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John Davant

Clorivière, Joseph-Pierre Picot de Limoëlan de
Place Made:
Savannah Georgia United States of America
Date Made:
watercolor on ivory –brass –glass
HOA: 3-1/4″; WOA: 2-1/4″
Accession Number:
SITTER: John Davant (1778-1822) lived at Point Comfort Plantation on Hilton Head Island, South Carolina.

ARTIST: Joseph-Pierre Picot de Limoëlan de Clorivière (1768-1826). He was born into a noble family in Brittany, France. Educated at the Royal Military Academy, he was an officer in the French army under Louis XVI until the Revolution cut his reign short. A royalist, he was part of a conspiracy to assassinate Napoleon in 1800. A wanted man, he fled to America accompanied by his sister and brother-in-law John Baptiste Mark Michael de Chappedelaine in 1803. Chappedelaine was heir to extensive American property, including parts of Sapelo and Jekyll Islands, a mill in New Jersey, assorted assets in Rhode Island, and land in Ohio. Returning to France later that year, Chappedelaine left his brother-in-law in charge of settling his inheritance.

In late 1803 Clorivière advertised in Savannah that: “MR. CLORIVIERE OFFERS his talents IN MINIATURE PAINTING to the Ladies and Gentlemen who desire their Likenesses. Price twenty-five Dollars…” In addition to the Savannah River Valley, Clorivière also painted in Kentucky, Ohio, and Washington, D.C., he pursued his brother-in-law’s legal claims. In 1806 he advertised in Baltimore. His work is often signed “Picot” or “Picot Clorivière.”

A devout Catholic, Clorivière had corresponded with Bishop John Carroll (1735-1815) in Baltimore as early as 1803 about the lack of priests in America. Five years later, after settling his brother-in-law’s affairs, Clorivière entered St. Mary’s Seminary in Baltimore. He was ordained in 1812 and assigned to St. Mary’s Church in South Carolina. Following a brief return to France in 1815 he was assigned as the priest-confessor to the Sisters of the Visitation at Georgetown. During his time with the sisters he designed and oversaw construction of number of major building projects for their monastery and its associated academy. He died in Georgetown in 1826.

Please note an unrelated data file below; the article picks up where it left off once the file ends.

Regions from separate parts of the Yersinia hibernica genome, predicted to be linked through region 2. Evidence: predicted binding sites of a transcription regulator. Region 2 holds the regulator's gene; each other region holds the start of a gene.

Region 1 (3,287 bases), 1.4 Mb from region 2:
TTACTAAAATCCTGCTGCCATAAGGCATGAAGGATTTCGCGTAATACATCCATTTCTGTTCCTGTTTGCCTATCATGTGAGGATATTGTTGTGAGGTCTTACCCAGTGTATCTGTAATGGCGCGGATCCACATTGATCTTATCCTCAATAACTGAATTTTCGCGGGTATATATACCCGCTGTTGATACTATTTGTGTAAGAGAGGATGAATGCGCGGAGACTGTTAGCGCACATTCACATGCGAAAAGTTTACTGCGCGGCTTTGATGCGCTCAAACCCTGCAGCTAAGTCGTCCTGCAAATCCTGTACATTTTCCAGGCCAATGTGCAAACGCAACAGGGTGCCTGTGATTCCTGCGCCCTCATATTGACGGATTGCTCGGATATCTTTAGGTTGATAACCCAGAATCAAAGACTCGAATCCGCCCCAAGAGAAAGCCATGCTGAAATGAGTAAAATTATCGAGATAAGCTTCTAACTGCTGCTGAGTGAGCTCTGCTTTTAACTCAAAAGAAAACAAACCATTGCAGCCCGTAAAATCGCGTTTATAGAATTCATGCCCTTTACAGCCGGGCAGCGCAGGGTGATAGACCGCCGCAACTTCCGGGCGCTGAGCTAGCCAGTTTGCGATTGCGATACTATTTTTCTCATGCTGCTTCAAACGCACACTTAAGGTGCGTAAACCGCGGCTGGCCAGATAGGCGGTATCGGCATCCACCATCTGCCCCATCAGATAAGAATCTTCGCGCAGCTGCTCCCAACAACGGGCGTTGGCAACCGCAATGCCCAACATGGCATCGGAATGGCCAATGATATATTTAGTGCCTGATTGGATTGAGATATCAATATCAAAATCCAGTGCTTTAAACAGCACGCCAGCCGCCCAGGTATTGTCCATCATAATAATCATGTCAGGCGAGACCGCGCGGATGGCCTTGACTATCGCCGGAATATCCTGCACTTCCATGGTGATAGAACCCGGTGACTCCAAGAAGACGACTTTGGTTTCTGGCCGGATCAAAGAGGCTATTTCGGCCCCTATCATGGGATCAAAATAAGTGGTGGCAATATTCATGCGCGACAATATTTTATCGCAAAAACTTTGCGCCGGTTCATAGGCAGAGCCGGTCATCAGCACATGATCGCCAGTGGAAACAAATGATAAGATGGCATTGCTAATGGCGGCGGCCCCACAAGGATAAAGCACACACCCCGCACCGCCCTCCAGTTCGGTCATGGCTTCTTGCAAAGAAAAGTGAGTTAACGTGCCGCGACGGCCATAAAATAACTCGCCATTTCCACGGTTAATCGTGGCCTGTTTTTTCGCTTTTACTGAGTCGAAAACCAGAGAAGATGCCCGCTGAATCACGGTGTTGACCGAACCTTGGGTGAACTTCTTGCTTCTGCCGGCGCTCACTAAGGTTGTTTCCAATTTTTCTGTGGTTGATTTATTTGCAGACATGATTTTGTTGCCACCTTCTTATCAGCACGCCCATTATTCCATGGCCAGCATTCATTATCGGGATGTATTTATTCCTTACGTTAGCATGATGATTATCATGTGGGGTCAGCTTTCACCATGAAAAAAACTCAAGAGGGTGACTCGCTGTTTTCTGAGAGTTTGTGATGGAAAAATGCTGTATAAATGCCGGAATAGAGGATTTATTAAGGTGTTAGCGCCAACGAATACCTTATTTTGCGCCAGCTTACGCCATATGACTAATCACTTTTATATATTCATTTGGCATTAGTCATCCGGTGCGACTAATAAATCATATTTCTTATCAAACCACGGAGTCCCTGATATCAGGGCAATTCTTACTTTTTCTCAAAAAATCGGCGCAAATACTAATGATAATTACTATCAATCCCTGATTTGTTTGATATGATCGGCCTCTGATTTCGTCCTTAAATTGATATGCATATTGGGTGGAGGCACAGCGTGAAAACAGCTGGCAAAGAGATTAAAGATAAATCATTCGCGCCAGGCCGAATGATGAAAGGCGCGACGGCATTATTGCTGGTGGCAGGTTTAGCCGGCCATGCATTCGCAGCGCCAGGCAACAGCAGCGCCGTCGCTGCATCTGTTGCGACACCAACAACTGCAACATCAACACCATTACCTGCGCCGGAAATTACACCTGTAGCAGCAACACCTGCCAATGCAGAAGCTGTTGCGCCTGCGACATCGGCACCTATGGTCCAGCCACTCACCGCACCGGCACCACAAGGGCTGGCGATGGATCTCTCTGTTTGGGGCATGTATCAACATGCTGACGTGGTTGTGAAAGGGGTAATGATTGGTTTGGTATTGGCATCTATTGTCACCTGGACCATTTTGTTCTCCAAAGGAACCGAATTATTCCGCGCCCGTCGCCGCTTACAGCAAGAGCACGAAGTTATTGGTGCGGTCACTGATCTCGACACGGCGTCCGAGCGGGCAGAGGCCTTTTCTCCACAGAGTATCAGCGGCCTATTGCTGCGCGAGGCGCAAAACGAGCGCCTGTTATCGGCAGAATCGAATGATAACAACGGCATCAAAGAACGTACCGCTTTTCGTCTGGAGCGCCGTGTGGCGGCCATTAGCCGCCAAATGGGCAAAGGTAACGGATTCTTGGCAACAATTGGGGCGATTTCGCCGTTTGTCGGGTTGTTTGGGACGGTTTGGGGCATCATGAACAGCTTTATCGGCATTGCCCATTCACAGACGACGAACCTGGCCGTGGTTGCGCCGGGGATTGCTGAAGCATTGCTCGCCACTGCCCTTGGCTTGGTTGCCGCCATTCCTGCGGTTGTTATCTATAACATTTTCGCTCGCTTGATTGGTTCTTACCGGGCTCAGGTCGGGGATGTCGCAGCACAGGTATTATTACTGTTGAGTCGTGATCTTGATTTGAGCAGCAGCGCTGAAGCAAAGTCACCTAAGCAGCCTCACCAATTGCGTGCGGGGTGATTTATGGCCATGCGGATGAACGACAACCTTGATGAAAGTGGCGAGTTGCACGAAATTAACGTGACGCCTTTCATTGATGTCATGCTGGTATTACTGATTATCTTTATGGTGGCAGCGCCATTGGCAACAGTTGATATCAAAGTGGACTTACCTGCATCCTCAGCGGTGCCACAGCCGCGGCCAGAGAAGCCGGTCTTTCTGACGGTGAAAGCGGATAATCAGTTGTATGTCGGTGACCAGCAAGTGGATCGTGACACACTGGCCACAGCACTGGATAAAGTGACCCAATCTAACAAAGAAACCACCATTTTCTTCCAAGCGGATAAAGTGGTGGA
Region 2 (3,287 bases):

Stephen C. Worsley, “Joseph-Pierre Picot de Limoëlan de Clorivière: A Portrait Miniaturist Revealed,” Journal of Early Southern Decorative Arts, Vol. XXVIII, No. 2 (Winter 2002).

RELATED OBJECTS: The MESDA Collection also contains portraits of Davant’s niece Martha Sarah (Davant) Williams and her husband Matthw Jouett Williams by William Harrison Scarborough (MESDA acc. 5369.1-2).

MESDA has three works by Joseph-Pierre Picot de Limoëlan de Clorivière: a portrait miniature of Andrew Green Simpson Semmes (MESDA acc. 2287.1); a portrait miniature of Hazen Kimball (MESDA acc. 5112); and a portrait miniature of John Davant (MESDA acc. 5369.3).

From the sitter John Davant to his niece Martha (Davant) Williams; Martha (Davant) Williams to her to her niece Cornelia (Chester) Faw; From Cornelia (Chester) Faw to her daughter, and then her daughter’s niece Helen (Faw) Mull. From Helen (Faw) Mull to the donors.
Credit Line:
MESDA Purchase Fund